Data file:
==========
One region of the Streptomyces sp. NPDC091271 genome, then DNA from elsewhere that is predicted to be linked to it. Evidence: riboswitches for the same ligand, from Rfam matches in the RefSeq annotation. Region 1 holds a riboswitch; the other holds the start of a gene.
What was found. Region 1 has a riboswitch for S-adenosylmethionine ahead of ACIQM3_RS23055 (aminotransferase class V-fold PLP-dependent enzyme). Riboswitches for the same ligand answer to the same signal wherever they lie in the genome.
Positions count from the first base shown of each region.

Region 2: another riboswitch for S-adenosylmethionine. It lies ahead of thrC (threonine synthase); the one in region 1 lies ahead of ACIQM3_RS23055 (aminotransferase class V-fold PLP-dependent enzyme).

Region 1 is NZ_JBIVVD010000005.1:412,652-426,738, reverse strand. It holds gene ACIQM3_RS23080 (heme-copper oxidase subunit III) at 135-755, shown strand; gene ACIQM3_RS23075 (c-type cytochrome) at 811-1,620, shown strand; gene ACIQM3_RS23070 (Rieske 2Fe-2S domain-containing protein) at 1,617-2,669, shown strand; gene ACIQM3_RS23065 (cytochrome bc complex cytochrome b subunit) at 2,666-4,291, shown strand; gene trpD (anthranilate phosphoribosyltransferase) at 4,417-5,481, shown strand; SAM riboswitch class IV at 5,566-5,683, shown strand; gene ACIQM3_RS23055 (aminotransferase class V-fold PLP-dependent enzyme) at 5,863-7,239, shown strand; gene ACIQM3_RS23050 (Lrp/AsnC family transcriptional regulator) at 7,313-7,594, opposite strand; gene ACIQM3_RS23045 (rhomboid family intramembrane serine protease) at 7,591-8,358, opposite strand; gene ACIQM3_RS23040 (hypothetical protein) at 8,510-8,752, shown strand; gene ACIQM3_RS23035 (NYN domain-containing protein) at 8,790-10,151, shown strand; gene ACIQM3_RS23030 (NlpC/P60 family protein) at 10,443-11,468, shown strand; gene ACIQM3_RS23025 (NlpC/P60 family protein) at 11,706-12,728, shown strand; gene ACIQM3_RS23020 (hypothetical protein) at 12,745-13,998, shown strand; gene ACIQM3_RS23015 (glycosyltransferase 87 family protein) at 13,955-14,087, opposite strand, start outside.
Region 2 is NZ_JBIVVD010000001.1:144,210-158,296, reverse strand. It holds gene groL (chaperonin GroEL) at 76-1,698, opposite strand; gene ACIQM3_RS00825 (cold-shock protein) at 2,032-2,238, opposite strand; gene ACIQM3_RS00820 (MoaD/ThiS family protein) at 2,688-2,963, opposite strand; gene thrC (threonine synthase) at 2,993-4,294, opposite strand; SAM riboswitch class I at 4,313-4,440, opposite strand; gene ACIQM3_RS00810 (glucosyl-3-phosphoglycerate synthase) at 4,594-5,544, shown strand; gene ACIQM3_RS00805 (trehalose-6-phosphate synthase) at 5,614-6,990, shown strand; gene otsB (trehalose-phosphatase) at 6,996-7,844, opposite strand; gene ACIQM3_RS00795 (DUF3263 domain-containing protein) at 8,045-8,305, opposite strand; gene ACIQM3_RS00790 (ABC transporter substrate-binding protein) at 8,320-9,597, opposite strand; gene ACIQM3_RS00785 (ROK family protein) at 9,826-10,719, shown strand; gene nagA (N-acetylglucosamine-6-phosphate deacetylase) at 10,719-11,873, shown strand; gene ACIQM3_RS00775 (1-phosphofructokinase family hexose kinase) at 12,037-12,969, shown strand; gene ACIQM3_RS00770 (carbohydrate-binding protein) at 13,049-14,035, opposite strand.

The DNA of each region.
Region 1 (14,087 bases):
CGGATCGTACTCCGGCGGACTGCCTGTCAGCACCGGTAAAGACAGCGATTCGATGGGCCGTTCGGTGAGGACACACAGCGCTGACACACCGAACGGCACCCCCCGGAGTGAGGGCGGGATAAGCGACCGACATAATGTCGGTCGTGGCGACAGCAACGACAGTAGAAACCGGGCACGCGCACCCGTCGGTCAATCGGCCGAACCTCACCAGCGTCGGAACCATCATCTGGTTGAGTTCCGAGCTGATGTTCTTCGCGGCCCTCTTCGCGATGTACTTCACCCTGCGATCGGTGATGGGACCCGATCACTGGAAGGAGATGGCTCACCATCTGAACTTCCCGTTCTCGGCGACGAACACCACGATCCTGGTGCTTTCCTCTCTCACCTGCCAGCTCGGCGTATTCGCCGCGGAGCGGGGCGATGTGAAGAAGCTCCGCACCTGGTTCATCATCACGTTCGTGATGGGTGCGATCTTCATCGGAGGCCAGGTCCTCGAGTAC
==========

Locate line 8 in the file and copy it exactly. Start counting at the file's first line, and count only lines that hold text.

Region 1 (14,087 bases):